Ozone absorbs ultraviolet radiations so that much of it is never allowed to reach to the earth surface. The protective umbrella of ozone layer in the stratosphere protects the earth from harmful ultraviolet radiations. Ozone plays an important role in the biology and climatology on the earth’s environment. It filters out all the radiations that remain below 3000Å. Radiations below this wavelength are biologically harmful. Hence any depletion of ozone layer is sure to exert catastrophic impacts on life in the biosphere. The Ultraviolet radiation is one of the most harmful radiations contained in the sunlight. Ozone layer in the stratosphere absorbs these radiations and does not allow it to reach to the earth.

The depletion of Ozone layer may lead to UV exposures that may cause a number of biological consequences like Skin Cancer, damages to vegetation, and even the reduction of the population of planktons (in the oceanic Photic zone).

Some of the remarkable effects of the UV radiations or the effects of depletion of the Ozone Layer are mentioned below.

(1) UV radiation causes sun- eye- diseases (cataract), skin diseases, skin cancer and damage to immune system in our body.

(2) It damages plants and causes reduction in crop productivity.

(3) It damages embryos of fish, shrimps, crabs and amphibians. The population of salamanders is reducing due to UV-radiations reaching to the earth.

(4) UV- radiations damage fabrics, pipes, paints, and other non-living materials on this earth.

(5) It contributes in the Global Warming. If the ozone depletion continues, the temperature around the world may rise even up to 5.5 Celsius degrees.

II.Specific Effects

The specific effects of depletion of Ozone Layer have been observed on Human Society, Agriculture, Plants and Animals etc. These effects have been summarized as below-

A. Effects of Ozone Depletion on Human Society

(i).The flux of ultra violet radiation in the biosphere is increased due to ozone depletion. It has seriously harmful effects on human societies like formation of patches on skin and weakening of the human immune system.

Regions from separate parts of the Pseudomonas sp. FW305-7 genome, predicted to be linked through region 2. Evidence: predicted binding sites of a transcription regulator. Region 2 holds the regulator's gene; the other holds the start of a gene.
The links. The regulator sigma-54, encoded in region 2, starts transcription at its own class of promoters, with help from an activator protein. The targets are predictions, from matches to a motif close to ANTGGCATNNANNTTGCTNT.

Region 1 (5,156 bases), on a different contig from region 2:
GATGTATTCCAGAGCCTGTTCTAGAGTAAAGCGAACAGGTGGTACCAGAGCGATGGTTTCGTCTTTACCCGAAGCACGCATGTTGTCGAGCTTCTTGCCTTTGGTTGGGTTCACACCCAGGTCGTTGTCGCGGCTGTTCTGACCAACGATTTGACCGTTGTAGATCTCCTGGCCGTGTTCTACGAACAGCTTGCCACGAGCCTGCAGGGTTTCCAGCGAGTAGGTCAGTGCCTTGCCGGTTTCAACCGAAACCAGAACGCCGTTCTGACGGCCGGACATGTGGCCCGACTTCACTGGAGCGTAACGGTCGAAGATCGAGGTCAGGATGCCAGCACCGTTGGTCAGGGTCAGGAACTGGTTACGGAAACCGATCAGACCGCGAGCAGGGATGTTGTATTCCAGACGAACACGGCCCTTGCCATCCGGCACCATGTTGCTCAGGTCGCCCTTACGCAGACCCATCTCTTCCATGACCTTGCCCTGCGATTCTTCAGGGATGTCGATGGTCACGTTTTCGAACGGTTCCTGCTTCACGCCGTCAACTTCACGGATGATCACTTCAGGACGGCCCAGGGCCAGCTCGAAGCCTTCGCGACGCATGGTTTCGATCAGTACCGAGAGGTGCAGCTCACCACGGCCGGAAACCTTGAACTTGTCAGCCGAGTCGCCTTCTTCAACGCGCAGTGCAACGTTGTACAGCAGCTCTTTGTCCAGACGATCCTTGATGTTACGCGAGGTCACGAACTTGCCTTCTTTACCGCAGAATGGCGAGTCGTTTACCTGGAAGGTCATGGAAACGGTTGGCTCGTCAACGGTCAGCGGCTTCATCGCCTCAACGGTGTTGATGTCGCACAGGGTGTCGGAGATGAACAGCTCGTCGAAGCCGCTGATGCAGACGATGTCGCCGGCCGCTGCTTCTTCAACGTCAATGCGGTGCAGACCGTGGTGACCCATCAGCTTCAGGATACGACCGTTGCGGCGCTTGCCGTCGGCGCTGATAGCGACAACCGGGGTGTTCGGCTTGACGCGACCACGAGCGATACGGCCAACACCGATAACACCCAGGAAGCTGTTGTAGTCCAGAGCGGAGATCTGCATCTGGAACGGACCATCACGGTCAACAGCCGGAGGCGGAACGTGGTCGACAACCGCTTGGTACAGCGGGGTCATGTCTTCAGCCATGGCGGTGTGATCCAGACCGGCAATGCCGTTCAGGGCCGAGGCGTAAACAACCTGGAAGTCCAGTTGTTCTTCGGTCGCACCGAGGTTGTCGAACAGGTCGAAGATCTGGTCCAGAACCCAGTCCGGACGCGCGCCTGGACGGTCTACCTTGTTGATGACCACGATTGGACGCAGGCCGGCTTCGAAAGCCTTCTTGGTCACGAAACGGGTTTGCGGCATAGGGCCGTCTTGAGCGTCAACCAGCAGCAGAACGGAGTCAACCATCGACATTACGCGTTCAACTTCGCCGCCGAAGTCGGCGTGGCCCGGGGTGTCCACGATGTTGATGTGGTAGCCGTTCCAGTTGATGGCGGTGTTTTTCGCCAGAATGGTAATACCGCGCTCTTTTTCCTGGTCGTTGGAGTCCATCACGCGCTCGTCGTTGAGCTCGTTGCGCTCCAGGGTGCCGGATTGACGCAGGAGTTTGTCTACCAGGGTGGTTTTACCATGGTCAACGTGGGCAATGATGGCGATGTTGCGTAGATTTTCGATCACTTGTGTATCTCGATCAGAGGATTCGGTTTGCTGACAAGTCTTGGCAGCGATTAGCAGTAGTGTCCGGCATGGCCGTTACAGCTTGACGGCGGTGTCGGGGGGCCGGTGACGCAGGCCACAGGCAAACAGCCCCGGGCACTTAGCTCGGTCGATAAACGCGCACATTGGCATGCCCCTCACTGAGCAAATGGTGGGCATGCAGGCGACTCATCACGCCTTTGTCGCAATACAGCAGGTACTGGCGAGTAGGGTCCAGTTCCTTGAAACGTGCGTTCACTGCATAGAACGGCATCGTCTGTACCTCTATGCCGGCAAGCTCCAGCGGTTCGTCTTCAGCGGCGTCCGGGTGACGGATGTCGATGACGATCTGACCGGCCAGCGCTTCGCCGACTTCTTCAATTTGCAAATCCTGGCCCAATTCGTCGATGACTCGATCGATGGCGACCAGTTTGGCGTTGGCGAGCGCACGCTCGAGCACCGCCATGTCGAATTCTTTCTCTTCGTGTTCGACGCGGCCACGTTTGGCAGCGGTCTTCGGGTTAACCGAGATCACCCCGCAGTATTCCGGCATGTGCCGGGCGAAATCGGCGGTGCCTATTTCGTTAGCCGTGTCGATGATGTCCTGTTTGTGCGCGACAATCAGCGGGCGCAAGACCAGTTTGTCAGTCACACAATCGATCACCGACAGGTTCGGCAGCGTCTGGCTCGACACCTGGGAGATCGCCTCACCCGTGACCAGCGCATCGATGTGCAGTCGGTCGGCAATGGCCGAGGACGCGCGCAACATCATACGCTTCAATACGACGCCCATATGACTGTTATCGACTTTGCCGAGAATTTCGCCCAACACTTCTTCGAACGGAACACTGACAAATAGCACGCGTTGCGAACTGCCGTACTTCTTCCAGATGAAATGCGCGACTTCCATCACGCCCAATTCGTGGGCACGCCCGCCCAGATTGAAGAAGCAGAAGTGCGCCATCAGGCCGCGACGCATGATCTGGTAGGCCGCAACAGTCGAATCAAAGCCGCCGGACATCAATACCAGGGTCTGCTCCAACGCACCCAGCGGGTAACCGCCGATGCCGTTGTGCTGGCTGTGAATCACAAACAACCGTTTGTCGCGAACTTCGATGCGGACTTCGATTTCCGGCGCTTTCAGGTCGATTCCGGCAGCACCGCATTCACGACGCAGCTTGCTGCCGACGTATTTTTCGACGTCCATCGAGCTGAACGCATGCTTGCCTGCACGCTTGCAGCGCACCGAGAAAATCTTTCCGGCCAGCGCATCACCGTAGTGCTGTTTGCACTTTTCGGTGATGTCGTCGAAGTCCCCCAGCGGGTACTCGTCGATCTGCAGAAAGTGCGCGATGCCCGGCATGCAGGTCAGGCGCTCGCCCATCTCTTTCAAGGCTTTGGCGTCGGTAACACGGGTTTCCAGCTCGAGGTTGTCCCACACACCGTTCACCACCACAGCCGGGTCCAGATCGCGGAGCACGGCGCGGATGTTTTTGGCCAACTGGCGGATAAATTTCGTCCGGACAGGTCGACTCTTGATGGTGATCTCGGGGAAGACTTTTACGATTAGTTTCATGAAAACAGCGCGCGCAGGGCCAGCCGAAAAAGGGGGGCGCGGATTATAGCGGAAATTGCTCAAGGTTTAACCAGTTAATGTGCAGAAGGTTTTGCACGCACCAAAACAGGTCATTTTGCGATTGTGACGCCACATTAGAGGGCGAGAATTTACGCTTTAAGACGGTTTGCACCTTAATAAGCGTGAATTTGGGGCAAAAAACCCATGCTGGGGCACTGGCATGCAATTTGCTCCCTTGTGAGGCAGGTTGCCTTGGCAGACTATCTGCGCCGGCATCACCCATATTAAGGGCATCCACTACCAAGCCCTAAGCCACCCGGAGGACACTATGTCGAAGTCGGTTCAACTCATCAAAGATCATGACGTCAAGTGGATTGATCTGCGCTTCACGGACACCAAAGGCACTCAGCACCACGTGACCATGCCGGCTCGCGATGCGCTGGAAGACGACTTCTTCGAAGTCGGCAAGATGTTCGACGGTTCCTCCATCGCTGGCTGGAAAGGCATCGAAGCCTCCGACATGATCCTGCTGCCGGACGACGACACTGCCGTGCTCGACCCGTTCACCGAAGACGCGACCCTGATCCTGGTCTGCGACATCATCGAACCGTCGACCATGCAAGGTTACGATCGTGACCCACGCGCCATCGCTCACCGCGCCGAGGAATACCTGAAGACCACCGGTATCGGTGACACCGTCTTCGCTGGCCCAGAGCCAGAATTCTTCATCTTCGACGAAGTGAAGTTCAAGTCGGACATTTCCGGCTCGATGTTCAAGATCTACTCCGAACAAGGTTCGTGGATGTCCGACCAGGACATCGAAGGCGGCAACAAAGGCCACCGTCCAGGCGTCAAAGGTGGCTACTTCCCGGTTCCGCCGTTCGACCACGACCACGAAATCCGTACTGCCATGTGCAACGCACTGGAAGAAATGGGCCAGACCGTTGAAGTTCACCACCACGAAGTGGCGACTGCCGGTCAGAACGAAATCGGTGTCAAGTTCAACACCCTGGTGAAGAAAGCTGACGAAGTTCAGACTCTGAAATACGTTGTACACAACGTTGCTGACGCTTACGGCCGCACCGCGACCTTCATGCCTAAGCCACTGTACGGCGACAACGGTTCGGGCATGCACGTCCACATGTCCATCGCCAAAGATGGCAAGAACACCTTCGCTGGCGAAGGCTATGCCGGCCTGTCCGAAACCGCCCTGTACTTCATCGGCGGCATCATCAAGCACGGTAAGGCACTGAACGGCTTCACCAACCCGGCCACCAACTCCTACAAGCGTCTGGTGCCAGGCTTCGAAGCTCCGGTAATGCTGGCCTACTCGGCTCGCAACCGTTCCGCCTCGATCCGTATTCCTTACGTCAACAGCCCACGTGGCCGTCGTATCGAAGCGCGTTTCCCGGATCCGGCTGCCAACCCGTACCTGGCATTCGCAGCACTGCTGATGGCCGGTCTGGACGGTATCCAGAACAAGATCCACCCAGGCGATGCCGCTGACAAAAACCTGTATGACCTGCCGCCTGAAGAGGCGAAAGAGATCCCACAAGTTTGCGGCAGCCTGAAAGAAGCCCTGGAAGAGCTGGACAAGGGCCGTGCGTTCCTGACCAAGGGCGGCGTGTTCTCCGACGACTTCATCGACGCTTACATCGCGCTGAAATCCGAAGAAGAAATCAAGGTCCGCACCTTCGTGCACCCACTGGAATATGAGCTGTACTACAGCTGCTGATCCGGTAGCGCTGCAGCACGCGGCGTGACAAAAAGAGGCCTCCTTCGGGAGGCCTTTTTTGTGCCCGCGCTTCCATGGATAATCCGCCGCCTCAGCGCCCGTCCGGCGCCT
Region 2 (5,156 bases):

(ii). It may cause three types of skin cancer like basal cell carcinoma, squamous cell carcinoma and melanoma. A 10 per cent decrease in stratospheric ozone has been reported to cause 20 to 30 per cent increase in cancer in human society. Each year, about 7000 people die of such diseases each year in USA. About 10 percent increase in skin cancer has been reported in Australia and New Zealand.

(iii).Exposure to UV radiations damages skin of the sun-bathing people by damaging melanocyte-cells or by causing sun-burns due to faster flow of blood in the capillaries of exposed areas.

(iv).Exposure to UV radiations due to ozone depletion may cause leukemia and breast cancer.

(iv).Exposure of UV radiation to human eye damages cornea and lens leading to Photo keratitis, cataract and even blindness.

(v).The Ambient Ozone Exposure may cause Emphysema, bronchitis, asthma and even obstruction of lungs in human beings.

(vi).Exposure to radiations due to ozone depletion has been reported to cause DNA breakage, inhibition and alteration of DNA replication and premature ageing in human beings.

B. Effect of Ozone Depletion on Agriculture

    (i). Radiations reaching to the earth due to ozone depletion cause severe damage to plants including crops. As per reports, ultra violet radiations reaching to the earth cause losses up to 50 per cent in European countries.

    (ii).The radiation reaching to the earth due to the depletion of the ozone layer cause visible damages in plants. They adversely affect the rate of photosynthesis that finally results into decrease in the agricultural production.

    (iv).The UV radiation enhances the rate of evaporation through stomata and decreases the moisture content of the soil. This condition adversely affects the growth and development of crop plants and reduces the crop yield.

(v). The ozone reduction adversely affects the weather pattern which in turn affects the crop production by encouraging plant injuries and disease development.

(vi). The UV radiation reaching to the earth surface alters the global balance between radiation and energy. This condition of imbalance causes seasonal variations that further reduce the crop production.

(vii). A number of economically important plant species such as rice, depend on cyanobacteria residing in their roots for the retention of nitrogen. These bacteria are sensitive to UV light and they are hence, are killed instantly.

C. Effects of Ozone Depletion on other Plants and Animals

(i).The ozone layer depletion causes climatic alterations that cause physiological changes in plants and animals. The change in the energy balance and radiation may affect the survival and stability of living organisms.